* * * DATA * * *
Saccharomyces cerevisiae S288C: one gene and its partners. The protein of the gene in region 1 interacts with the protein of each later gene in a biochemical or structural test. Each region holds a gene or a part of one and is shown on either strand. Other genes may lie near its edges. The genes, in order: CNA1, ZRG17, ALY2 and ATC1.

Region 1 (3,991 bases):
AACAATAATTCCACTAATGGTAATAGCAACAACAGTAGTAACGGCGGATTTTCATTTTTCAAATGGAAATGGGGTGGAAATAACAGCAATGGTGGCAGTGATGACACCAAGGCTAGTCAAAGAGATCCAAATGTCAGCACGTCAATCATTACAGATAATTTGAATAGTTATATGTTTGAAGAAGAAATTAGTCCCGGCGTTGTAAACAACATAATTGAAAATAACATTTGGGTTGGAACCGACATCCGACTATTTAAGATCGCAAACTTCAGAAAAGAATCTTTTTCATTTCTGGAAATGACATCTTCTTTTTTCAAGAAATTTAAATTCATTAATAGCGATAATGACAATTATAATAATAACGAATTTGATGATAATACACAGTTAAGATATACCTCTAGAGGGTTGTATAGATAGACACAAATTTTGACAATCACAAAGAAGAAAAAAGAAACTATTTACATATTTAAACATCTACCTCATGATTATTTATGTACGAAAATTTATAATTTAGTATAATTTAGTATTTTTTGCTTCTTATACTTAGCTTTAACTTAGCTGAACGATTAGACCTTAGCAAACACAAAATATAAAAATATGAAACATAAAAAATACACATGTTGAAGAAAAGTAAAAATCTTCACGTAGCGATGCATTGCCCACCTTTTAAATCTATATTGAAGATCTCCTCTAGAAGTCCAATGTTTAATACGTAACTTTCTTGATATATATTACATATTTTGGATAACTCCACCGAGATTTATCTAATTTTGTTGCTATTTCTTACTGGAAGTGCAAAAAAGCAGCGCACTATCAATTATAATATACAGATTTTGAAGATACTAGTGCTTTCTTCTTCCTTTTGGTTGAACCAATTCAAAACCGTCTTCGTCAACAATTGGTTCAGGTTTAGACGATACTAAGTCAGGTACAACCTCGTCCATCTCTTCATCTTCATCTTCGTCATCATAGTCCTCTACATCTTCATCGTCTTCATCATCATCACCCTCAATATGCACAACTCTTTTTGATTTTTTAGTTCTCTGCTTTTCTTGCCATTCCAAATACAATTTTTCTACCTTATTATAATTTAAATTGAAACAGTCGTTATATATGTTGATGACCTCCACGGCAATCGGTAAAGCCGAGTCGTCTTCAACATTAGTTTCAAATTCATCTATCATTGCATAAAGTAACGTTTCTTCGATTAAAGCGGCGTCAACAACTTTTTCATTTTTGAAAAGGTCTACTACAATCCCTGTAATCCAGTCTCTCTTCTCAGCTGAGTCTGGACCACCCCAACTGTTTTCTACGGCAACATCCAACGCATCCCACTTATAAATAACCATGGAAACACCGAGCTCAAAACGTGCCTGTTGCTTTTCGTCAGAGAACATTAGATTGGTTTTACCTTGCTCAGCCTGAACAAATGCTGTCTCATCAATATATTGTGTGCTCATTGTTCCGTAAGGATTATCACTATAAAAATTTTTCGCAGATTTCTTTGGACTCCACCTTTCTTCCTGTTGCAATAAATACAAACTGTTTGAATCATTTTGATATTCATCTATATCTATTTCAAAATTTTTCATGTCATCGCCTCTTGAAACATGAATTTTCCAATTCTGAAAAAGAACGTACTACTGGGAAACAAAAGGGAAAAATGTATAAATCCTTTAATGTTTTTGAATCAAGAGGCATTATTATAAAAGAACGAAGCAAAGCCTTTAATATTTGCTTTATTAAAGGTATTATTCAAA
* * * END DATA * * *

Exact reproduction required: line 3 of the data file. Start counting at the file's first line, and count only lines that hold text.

AACAATAATTCCACTAATGGTAATAGCAACAACAGTAGTAACGGCGGATTTTCATTTTTCAAATGGAAATGGGGTGGAAATAACAGCAATGGTGGCAGTGATGACACCAAGGCTAGTCAAAGAGATCCAAATGTCAGCACGTCAATCATTACAGATAATTTGAATAGTTATATGTTTGAAGAAGAAATTAGTCCCGGCGTTGTAAACAACATAATTGAAAATAACATTTGGGTTGGAACCGACATCCGACTATTTAAGATCGCAAACTTCAGAAAAGAATCTTTTTCATTTCTGGAAATGACATCTTCTTTTTTCAAGAAATTTAAATTCATTAATAGCGATAATGACAATTATAATAATAACGAATTTGATGATAATACACAGTTAAGATATACCTCTAGAGGGTTGTATAGATAGACACAAATTTTGACAATCACAAAGAAGAAAAAAGAAACTATTTACATATTTAAACATCTACCTCATGATTATTTATGTACGAAAATTTATAATTTAGTATAATTTAGTATTTTTTGCTTCTTATACTTAGCTTTAACTTAGCTGAACGATTAGACCTTAGCAAACACAAAATATAAAAATATGAAACATAAAAAATACACATGTTGAAGAAAAGTAAAAATCTTCACGTAGCGATGCATTGCCCACCTTTTAAATCTATATTGAAGATCTCCTCTAGAAGTCCAATGTTTAATACGTAACTTTCTTGATATATATTACATATTTTGGATAACTCCACCGAGATTTATCTAATTTTGTTGCTATTTCTTACTGGAAGTGCAAAAAAGCAGCGCACTATCAATTATAATATACAGATTTTGAAGATACTAGTGCTTTCTTCTTCCTTTTGGTTGAACCAATTCAAAACCGTCTTCGTCAACAATTGGTTCAGGTTTAGACGATACTAAGTCAGGTACAACCTCGTCCATCTCTTCATCTTCATCTTCGTCATCATAGTCCTCTACATCTTCATCGTCTTCATCATCATCACCCTCAATATGCACAACTCTTTTTGATTTTTTAGTTCTCTGCTTTTCTTGCCATTCCAAATACAATTTTTCTACCTTATTATAATTTAAATTGAAACAGTCGTTATATATGTTGATGACCTCCACGGCAATCGGTAAAGCCGAGTCGTCTTCAACATTAGTTTCAAATTCATCTATCATTGCATAAAGTAACGTTTCTTCGATTAAAGCGGCGTCAACAACTTTTTCATTTTTGAAAAGGTCTACTACAATCCCTGTAATCCAGTCTCTCTTCTCAGCTGAGTCTGGACCACCCCAACTGTTTTCTACGGCAACATCCAACGCATCCCACTTATAAATAACCATGGAAACACCGAGCTCAAAACGTGCCTGTTGCTTTTCGTCAGAGAACATTAGATTGGTTTTACCTTGCTCAGCCTGAACAAATGCTGTCTCATCAATATATTGTGTGCTCATTGTTCCGTAAGGATTATCACTATAAAAATTTTTCGCAGATTTCTTTGGACTCCACCTTTCTTCCTGTTGCAATAAATACAAACTGTTTGAATCATTTTGATATTCATCTATATCTATTTCAAAATTTTTCATGTCATCGCCTCTTGAAACATGAATTTTCCAATTCTGAAAAAGAACGTACTACTGGGAAACAAAAGGGAAAAATGTATAAATCCTTTAATGTTTTTGAATCAAGAGGCATTATTATAAAAGAACGAAGCAAAGCCTTTAATATTTGCTTTATTAAAGGTATTATTCAAA